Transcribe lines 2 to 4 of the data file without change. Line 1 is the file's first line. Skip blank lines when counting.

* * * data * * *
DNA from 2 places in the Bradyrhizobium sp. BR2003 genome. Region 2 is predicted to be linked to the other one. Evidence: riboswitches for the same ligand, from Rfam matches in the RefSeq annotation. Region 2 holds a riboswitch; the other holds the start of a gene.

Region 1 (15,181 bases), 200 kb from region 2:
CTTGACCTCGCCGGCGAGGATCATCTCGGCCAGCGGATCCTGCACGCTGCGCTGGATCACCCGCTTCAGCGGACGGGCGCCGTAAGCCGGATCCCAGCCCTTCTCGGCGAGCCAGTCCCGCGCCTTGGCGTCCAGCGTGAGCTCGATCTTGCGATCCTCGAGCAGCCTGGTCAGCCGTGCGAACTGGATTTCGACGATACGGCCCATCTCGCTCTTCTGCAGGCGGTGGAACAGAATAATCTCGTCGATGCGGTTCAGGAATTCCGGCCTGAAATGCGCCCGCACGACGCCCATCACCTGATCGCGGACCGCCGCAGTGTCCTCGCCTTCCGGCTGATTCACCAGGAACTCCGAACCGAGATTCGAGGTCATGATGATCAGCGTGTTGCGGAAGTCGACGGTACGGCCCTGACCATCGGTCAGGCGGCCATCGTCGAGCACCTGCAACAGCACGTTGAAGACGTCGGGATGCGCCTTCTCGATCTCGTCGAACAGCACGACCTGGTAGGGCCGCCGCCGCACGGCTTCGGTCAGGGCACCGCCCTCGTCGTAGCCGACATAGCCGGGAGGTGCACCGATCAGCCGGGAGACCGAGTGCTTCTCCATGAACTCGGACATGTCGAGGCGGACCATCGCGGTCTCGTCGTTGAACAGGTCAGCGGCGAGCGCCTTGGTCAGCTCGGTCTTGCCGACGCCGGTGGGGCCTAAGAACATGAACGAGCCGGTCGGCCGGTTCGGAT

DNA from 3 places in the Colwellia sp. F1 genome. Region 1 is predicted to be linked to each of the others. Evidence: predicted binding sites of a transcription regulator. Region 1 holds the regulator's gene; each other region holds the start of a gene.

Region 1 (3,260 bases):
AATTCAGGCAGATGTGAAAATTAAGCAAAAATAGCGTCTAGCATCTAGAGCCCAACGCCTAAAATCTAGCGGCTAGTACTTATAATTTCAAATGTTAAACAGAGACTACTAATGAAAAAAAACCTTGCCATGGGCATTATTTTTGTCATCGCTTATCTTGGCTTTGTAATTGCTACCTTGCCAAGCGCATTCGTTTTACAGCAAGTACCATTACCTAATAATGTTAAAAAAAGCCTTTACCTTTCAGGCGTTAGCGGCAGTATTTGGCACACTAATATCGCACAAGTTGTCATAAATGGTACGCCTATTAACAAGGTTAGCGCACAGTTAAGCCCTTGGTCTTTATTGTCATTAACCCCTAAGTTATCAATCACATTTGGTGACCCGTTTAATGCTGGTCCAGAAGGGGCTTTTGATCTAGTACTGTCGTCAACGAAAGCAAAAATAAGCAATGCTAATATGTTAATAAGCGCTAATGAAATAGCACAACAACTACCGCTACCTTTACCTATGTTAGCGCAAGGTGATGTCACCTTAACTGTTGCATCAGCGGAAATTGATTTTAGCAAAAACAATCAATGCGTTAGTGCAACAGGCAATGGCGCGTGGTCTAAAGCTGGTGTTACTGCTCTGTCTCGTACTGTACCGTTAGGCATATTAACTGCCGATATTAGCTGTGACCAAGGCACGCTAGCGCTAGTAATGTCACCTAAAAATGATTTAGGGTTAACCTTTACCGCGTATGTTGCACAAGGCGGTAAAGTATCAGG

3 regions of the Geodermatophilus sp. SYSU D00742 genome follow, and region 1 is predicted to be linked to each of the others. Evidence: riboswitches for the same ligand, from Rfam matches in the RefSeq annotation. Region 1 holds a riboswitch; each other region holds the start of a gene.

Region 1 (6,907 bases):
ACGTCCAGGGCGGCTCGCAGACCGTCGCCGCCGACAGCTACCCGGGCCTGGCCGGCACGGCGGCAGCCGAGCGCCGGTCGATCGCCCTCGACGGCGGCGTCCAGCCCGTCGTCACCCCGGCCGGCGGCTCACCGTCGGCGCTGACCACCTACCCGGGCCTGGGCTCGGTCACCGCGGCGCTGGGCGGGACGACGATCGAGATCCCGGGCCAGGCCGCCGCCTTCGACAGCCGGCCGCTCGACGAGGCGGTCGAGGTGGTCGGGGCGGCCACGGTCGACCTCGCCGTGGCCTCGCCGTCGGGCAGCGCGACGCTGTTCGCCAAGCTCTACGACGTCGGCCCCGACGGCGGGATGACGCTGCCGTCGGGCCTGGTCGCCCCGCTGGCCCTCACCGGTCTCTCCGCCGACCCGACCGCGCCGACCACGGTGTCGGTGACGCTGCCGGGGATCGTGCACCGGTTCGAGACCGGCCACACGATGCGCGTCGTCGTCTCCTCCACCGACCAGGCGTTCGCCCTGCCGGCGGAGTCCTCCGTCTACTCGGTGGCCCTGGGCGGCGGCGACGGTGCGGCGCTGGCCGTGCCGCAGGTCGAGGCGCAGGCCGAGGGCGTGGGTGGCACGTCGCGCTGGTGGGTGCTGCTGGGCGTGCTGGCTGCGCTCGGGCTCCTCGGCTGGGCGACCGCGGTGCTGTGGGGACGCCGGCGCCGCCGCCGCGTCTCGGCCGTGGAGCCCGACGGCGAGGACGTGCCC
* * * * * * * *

Region 1 (15,181 bases), 200 kb from region 2:
CTTGACCTCGCCGGCGAGGATCATCTCGGCCAGCGGATCCTGCACGCTGCGCTGGATCACCCGCTTCAGCGGACGGGCGCCGTAAGCCGGATCCCAGCCCTTCTCGGCGAGCCAGTCCCGCGCCTTGGCGTCCAGCGTGAGCTCGATCTTGCGATCCTCGAGCAGCCTGGTCAGCCGTGCGAACTGGATTTCGACGATACGGCCCATCTCGCTCTTCTGCAGGCGGTGGAACAGAATAATCTCGTCGATGCGGTTCAGGAATTCCGGCCTGAAATGCGCCCGCACGACGCCCATCACCTGATCGCGGACCGCCGCAGTGTCCTCGCCTTCCGGCTGATTCACCAGGAACTCCGAACCGAGATTCGAGGTCATGATGATCAGCGTGTTGCGGAAGTCGACGGTACGGCCCTGACCATCGGTCAGGCGGCCATCGTCGAGCACCTGCAACAGCACGTTGAAGACGTCGGGATGCGCCTTCTCGATCTCGTCGAACAGCACGACCTGGTAGGGCCGCCGCCGCACGGCTTCGGTCAGGGCACCGCCCTCGTCGTAGCCGACATAGCCGGGAGGTGCACCGATCAGCCGGGAGACCGAGTGCTTCTCCATGAACTCGGACATGTCGAGGCGGACCATCGCGGTCTCGTCGTTGAACAGGTCAGCGGCGAGCGCCTTGGTCAGCTCGGTCTTGCCGACGCCGGTGGGGCCTAAGAACATGAACGAGCCGGTCGGCCGGTTCGGAT

DNA from 3 places in the Colwellia sp. F1 genome. Region 1 is predicted to be linked to each of the others. Evidence: predicted binding sites of a transcription regulator. Region 1 holds the regulator's gene; each other region holds the start of a gene.